I was taught by the woman who cleared my table

Travelling recently reminded me very much about my post on “Where you belong”.

It is an odd thing to be in a business lounge in Dubai which is bigger than Wellington’s entire airport.

It brings home “them and us” and illustrates how many there are of both; though what determines who sits in each camp is not always clear.

My first instinct with inequities like this is to struggle – that I should be a ‘have’ when many others, like the woman, with her ear missing and ‘half’ her jaw removed, clearing tables, have not.

Then without wishing to sound pious or arrogant, nor excesively “Ayn Rand”, I realise the best I can do is exactly that – to do the best I can do, be the best I can be, to honour those who cannot or will not, or won’t be given the opportunity.

If I squander the opportunties I have been given, then it is another matter.

Dan was part of my inspiration to do this blog. He is a great example of my point with this post. He cares deeply for others and honours everyone by putting himself out to the world and to his communities (blog, church and local); by leading, by being courageous.

Even great researchers can’t lead by keeping their work to themselves. They can only lead when they open themselves to criticism, to challenge, to the possibility of being wrong and having more to learn.

Ultimately any true form of leadership is the same. If you don’t reach out with authenticity and allow others to reach in are you truly leading?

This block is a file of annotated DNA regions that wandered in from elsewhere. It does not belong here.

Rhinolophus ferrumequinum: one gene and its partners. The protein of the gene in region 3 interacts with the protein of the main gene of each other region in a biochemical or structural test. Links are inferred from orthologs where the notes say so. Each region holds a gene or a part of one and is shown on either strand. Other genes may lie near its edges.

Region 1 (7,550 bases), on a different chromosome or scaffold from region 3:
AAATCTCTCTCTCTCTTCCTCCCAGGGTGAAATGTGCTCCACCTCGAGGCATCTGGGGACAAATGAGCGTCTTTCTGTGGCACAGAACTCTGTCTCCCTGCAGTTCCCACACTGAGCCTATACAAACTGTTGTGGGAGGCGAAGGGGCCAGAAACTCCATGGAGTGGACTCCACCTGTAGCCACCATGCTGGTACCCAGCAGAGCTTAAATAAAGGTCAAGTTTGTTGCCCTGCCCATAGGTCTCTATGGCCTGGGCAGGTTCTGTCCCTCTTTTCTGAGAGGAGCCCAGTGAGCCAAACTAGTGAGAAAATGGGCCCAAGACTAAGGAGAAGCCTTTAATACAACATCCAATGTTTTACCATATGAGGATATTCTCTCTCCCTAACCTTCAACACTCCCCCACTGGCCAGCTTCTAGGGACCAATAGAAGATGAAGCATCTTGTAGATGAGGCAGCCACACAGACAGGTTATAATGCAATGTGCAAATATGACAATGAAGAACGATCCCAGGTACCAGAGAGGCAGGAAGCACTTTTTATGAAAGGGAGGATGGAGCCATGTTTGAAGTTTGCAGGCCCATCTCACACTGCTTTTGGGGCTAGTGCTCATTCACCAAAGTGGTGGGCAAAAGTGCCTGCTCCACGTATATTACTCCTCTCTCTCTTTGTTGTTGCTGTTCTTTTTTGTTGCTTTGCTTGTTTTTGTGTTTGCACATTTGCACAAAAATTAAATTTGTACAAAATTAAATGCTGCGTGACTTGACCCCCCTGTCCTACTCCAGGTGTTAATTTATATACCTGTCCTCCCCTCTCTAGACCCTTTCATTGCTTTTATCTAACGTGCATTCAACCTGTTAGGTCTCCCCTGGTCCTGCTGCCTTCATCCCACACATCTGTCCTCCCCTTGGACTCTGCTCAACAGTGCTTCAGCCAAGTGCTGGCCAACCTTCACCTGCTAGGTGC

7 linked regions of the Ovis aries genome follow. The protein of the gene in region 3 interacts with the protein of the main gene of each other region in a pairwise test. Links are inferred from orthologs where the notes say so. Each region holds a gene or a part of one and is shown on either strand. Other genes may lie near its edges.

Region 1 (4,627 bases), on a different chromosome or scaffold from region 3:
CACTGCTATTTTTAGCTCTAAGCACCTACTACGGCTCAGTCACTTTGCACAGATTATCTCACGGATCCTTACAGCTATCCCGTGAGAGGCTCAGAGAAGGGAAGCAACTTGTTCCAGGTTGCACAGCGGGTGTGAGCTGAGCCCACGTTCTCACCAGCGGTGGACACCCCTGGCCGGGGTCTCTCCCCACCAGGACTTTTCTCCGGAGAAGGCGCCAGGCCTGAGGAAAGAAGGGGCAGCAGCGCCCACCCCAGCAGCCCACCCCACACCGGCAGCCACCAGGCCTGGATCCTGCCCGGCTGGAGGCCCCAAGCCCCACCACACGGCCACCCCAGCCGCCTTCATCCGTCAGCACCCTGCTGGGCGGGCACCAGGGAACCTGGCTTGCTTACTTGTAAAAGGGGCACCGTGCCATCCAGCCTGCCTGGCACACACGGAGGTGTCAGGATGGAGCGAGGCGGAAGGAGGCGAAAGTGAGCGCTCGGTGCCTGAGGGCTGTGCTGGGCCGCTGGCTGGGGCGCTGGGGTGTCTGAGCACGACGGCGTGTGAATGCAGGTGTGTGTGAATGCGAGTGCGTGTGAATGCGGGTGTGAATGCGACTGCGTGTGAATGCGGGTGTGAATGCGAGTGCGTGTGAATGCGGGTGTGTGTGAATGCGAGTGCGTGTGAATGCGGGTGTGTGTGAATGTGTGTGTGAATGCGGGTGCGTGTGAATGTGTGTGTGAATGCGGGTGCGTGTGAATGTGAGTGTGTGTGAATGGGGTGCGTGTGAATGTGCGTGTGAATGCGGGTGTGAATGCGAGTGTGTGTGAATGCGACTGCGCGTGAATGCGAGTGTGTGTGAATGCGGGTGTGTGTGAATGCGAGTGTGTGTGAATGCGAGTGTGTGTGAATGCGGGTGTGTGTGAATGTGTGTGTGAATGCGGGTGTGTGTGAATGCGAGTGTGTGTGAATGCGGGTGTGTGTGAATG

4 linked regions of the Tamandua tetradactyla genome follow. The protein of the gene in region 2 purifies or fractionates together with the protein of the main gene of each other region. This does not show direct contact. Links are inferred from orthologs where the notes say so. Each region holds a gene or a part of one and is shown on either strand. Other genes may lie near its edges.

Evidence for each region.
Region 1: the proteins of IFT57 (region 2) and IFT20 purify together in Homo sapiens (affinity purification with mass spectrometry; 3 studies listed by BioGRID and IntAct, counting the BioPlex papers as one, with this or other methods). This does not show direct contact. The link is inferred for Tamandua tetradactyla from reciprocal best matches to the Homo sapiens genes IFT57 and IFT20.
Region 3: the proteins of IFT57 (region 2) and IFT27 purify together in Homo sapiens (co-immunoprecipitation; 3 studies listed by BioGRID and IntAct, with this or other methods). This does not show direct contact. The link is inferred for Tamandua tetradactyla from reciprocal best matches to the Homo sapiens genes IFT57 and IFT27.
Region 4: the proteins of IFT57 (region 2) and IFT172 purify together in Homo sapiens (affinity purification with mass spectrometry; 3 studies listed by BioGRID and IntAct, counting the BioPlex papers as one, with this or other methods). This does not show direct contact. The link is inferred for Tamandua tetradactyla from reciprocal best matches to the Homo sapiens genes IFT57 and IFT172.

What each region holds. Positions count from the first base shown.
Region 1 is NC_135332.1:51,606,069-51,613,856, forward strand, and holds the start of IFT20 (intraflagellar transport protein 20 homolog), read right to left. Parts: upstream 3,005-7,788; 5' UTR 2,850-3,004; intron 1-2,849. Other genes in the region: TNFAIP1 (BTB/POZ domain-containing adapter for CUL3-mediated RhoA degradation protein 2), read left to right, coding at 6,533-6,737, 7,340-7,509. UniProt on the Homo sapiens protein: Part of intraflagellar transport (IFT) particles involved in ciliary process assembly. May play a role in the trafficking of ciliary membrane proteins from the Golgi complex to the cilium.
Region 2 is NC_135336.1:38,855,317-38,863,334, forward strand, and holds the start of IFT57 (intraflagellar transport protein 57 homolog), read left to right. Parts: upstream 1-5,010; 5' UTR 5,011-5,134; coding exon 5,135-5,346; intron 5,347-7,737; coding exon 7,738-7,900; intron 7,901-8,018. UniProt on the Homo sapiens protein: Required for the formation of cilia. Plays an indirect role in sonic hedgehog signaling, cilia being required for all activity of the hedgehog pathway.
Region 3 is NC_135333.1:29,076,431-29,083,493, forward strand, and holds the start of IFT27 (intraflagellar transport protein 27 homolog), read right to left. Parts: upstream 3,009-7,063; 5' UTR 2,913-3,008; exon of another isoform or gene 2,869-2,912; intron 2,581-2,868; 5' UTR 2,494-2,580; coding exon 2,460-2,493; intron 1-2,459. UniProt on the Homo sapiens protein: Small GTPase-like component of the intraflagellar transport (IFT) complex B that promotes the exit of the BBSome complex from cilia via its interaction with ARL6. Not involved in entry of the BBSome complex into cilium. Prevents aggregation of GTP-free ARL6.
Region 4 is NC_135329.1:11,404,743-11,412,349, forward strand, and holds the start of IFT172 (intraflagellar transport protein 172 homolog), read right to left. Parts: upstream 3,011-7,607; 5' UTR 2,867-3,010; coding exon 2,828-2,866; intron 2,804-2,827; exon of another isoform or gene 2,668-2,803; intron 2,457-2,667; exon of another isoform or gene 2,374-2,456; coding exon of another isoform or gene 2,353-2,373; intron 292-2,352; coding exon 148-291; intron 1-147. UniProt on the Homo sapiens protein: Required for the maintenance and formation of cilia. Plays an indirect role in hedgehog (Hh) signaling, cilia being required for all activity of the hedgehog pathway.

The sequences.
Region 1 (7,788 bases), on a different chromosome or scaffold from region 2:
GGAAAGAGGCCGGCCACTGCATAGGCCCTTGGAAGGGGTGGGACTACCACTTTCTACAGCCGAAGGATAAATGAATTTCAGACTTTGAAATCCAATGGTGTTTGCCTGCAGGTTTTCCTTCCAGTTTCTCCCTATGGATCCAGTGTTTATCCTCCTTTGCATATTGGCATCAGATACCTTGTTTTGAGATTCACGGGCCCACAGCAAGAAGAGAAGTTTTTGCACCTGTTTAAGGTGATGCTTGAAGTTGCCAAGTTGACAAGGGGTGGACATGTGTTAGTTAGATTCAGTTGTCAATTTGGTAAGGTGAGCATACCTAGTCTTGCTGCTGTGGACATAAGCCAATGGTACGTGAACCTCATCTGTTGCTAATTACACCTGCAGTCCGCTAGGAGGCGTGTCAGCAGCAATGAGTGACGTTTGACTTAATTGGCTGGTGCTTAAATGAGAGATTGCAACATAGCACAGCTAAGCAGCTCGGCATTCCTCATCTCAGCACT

The despots of the world past and present, are unfortunate examples of only reaching out to manipulate others and fuel their own egos, there was no reaching in.

Great leaders reach out and simultaneously reach in, and allow others to do the same, and their work is transformed when they do.

The thought of leaders emerging at any stage from anywhere, and in any number of ways, excites me. Reaching both out and in and sharing this with the world is not an exclusive domain. Anyone can achieve this.

There are some extraordinarily positive examples of ‘ordinary’ people providing outstanding leadership.

As has been commented upon by my readers – Swami/ Guru’s search within themselves for many many years before ’emerging’ as leaders.

Leadership can be quiet, subtle, loud, colourful, intense, effortless, sudden, short, prolonged, recognised, ignored, delivered by the young or old, etc.

I realise now how much leadership is about being open, putting you hand up, letting others see a little of what is inside you. It is not being right, being brilliant, being special or better than.

It is nothing more than being gifted and gifting.

And what really excites me is this personal insight not only improves my leadership but allows me to see far more leaders than ever before.

If this posts means there is one more leader ‘caught’ in the act by you, my readers (not excluding seeing yourself as a leader), it has been a success.

Today, look for the beauty in what many ordinary people do and support this as leadership.

It can be as simple as saying (with a smile):

“Thank you for clearing my table.”

One Reply to “I was taught by the woman who cleared my table”

  1. Dear Richard,
    A very touchy and soul searching post. I believe that leaders are simple, sensible, sensitive with smile and service. And the most important part is that- they should be unselfish. I think, all essense of leadership lies in this. Responding in time is another powerful tool of leadership. Respecting sentiments of others again is powerful indicator of leadership. So, leadership is all about connecting, responding, sensing, the feelings and emotions and encouraging them to change, transform and feel happiness and satisfaction.

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